Claxton gives an endearing performance as Emily’s friend/roommate Rowan—and has great chemistry with Shea Reed. A loving and supportive ally, Rowan rides the line between being protective and concerned, and letting Emily have her space as she ventures into new territory. It is Rowan who reminds Emily that OCD does not define her; and that she is so much more than a mental illness, and so loved. Ling gives Graham a compelling combination of affable charm and changeable loyalties; and, like Emily and Olivia, we’re not sure if we can trust Graham. Navigating his own mental health issues, Graham wants to be with Emily, but—despite his warm feelings and best intentions—needs to work out whether he can be okay with her challenging days and unorthodox needs. And the fact that he doesn’t seem to be as self-aware of his own mental health as Emily is of her own isn’t helping.

Living with Olivia Cadence Donovan gives us a candid and thoughtful look at the inner workings and lived experiences of someone living with OCD. We need more storytelling like this—to break down barriers and stereotypes, and foster awareness and understanding of those living with mental illness. And that an individual’s mental health issue, while part of who they are, does not define them; and they have something to contribute to their loved ones and society.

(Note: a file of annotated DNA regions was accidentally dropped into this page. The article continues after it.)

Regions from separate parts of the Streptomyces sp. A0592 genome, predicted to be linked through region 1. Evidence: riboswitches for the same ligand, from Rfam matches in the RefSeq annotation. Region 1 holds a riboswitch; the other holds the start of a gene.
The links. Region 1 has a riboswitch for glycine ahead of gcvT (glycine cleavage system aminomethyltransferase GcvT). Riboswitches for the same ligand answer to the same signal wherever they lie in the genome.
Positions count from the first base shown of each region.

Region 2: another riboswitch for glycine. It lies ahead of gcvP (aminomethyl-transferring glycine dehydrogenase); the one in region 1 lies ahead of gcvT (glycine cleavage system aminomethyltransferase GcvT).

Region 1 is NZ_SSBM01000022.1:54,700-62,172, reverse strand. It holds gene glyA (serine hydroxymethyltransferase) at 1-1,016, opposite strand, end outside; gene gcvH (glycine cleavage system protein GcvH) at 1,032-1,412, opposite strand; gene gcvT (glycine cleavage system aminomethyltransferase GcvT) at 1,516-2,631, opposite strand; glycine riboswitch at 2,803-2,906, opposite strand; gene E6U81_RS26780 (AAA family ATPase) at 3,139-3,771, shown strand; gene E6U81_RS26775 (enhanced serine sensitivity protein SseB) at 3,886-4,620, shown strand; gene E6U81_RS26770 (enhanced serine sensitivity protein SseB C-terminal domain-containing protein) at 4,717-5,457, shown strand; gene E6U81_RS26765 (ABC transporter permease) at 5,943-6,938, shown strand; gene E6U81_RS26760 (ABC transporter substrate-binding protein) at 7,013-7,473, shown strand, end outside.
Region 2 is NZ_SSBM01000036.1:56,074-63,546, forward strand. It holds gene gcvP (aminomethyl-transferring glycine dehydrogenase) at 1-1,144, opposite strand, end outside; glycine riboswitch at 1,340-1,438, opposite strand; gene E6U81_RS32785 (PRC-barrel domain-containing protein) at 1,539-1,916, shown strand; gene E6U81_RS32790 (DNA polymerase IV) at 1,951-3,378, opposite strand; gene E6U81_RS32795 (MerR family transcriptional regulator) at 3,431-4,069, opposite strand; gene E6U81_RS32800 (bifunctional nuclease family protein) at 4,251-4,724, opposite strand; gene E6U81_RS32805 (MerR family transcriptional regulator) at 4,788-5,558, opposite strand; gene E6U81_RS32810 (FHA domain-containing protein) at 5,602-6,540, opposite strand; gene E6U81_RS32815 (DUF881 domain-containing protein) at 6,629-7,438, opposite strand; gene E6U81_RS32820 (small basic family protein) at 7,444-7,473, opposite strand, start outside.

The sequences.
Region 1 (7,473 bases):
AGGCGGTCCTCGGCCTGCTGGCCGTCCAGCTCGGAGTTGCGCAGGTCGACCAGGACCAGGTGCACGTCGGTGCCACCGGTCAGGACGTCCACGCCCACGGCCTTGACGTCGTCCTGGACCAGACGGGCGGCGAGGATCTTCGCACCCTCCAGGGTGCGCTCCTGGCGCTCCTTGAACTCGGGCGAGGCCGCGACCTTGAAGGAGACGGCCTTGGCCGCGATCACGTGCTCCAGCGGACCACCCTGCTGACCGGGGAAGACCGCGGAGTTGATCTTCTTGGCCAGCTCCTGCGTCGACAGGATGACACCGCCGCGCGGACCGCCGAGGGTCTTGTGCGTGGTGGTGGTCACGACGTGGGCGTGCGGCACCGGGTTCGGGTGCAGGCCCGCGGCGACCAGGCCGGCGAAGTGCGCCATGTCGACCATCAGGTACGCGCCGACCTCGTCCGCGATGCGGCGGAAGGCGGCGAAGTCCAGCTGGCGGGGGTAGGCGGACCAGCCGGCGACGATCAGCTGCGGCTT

Living with Olivia Cadence Donovan continues in the Tankhouse Theatre at the Young Centre until January 25; advance tickets available online or by calling the box office at 416-866-8666 or 1-888-898-1188.

 

Truth & reconciliation through music, one step at a time, in the inspirational, intersectional I Call myself Princess

Marion Newman & Aaron Wells. Set design by Christine Urquhart. Costume design by Snezana Pesic. Lighting design by Kaitlin Hickey. Photo by Dahlia Katz.

 

Paper Canoe Projects and Cahoots Theatre join forces with Native Earth to present Jani Lauzon’s I Call myself Princess, directed by Marjorie Chan, with associate director Keith Barker and music direction by Jerod Impichchaachaaha’ Tate. History, biography, opera, and truth and reconciliation combine in this inspirational, intersectional tale of two Indigenous opera singers connecting across time and space in a journey of discovery, identity and bridging the gap between peoples one step at a time. The show opened to a packed house at the Aki Studio last night.

When opera student William (Aaron Wells), a gay Métis man, moves from Winnipeg to Toronto to study on a scholarship, his work on a production of Shanewis (The Robin Woman), 100-year-old “Indian Opera,” turns into a journey of discovery, revelation and mystical connection. Dropping clues into his path is the spirit of Tsianina Redfeather (Marion Newman), whose life and experience inspired and informed the opera, written by white composer Charles Wakefield Cadman (Richard Greenblatt) and white librettist Nelle Eberhart (Courtney Ch’ng Lancaster).